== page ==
For me this article by Richard Meyer a “Direct to Consumer eMarketing person” who blogs at WorldofDTCMarketing.com, highlights the confusion that arises when we think mHealth is all about apps that need to be downloaded to smartphones:
“What makes anyone think that patients are going to download apps to help them manage their health when it comes to Rx drugs ? Is it agency people that are trying to sell you to get into mobile health or is it the belief that patients are actually going to use these apps?
A survey of 1,500 health apps found that one in five claimed to cure or treat a medical problem. A Washington Post article on the survey conducting by members of the New England Center for Investigative Reporting at Boston University who studied the mobile health apps, highlighted some of the more egregious examples and there are a lot of them.
Propaganda and non-truths abound all around the Internet saying that mobile health apps are everything from a way to help patients take better care of themselves to improving patient compliance and adherence. This maybe true in the future but not now.
Think of mobile health apps as that time of year when everyone promises to loose weight and get more exercise. That lasts less than 30 days and if you go to any garage sale the chances are good that you’ll find a treadmill of weights that aren’t used anymore.
The reality is that mobile health is going to be an integrated part of consumer healthcare in the future but a lot of ground work still has to be done. Pharma companies don’t understand things like consumer centric and usability and until they do health apps by pharma and med device companies are going to look good on paper and in Power Point presentations but have very low usage among patients”
Not happening? In the rest of the world it’s hard to find patients or carers who don’t use native apps to manage their health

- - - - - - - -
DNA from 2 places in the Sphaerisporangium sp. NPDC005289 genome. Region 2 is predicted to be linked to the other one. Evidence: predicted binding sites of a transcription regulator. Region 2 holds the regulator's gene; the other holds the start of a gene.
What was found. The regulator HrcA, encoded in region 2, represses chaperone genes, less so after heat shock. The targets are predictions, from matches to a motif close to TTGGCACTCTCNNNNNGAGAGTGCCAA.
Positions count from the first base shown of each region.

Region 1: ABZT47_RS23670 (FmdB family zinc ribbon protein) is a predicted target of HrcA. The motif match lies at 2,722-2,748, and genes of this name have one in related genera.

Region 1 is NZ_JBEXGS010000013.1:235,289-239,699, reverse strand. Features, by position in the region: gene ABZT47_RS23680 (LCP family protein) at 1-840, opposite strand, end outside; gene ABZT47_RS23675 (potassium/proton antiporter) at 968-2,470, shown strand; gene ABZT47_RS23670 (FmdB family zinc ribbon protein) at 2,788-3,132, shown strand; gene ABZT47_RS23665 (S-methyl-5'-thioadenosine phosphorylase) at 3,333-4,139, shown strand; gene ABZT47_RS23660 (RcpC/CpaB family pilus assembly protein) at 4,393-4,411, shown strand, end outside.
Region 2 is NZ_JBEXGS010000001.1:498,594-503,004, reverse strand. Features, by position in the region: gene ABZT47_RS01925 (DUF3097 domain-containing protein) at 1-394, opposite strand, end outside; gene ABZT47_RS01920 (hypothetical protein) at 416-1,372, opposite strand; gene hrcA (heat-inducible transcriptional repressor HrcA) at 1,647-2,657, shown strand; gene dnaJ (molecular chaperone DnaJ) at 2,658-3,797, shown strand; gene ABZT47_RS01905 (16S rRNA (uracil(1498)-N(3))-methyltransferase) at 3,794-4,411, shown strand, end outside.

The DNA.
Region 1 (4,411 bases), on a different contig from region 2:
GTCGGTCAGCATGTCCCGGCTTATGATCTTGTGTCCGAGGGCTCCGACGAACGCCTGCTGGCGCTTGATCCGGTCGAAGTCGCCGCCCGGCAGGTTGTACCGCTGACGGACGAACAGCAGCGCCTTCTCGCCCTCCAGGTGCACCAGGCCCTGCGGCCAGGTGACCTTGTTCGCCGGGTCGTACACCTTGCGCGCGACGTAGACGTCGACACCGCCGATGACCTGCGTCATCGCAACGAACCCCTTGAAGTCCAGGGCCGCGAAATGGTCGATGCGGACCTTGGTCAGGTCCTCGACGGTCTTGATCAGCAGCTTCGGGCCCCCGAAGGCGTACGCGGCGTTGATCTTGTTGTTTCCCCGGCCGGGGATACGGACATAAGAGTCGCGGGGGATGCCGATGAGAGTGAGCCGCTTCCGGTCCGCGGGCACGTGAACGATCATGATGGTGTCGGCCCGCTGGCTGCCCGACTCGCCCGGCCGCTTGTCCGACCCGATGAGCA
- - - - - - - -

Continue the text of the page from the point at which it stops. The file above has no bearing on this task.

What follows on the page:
Obviously in markets like Japan 80%+ of senior citizens use mobile data services and M2M devices like the fitbit don’t stand a chance as even the Raku Raku phones have been running native pedometer apps (since 2008). But I wonder if the USA is really that different to the rest of the world or if it’s the age/profile of the population that Richard is familiar with (and maybe he would do well to look at the way the carers of these patients are using their mobiles – it’s rare to find a carer who isn’t at least using SMS to coordinate their work).
A Doctor colleague who works in the UK discovered in 2010 that all of her patients who take a contraceptive pill use a alarm app on their mobile to set a reminder to take their pill and that the vast majority set an appointment time/date on the native calendar app that features on 99% of the mobiles retailed in the UK. Could the USA really be that different today for patients or is this an age/profile anomaly?
Jumping the gun
I do agree with Richard that pharma brands building mHealth apps for smartphones might be jumping the gun a bit when there are so many more basic opportunities being ignored eg. mobile optimised websites, on-box information (eg. text your email to this shortcode to get sent an informational video), mobile medical education, etc.
Yes it would be cheaper to get a mobile consultant in to work with you on developing a proper company wide mobile strategy but when you’re just a marketing manager in a big pharma firm who has been given 3 months to create and execute a marketing plan this type of activity is way above your station and in reality picking up an award for a glossy iPhone App (even one that will never be used by a single patient!) can seem a much safer career move…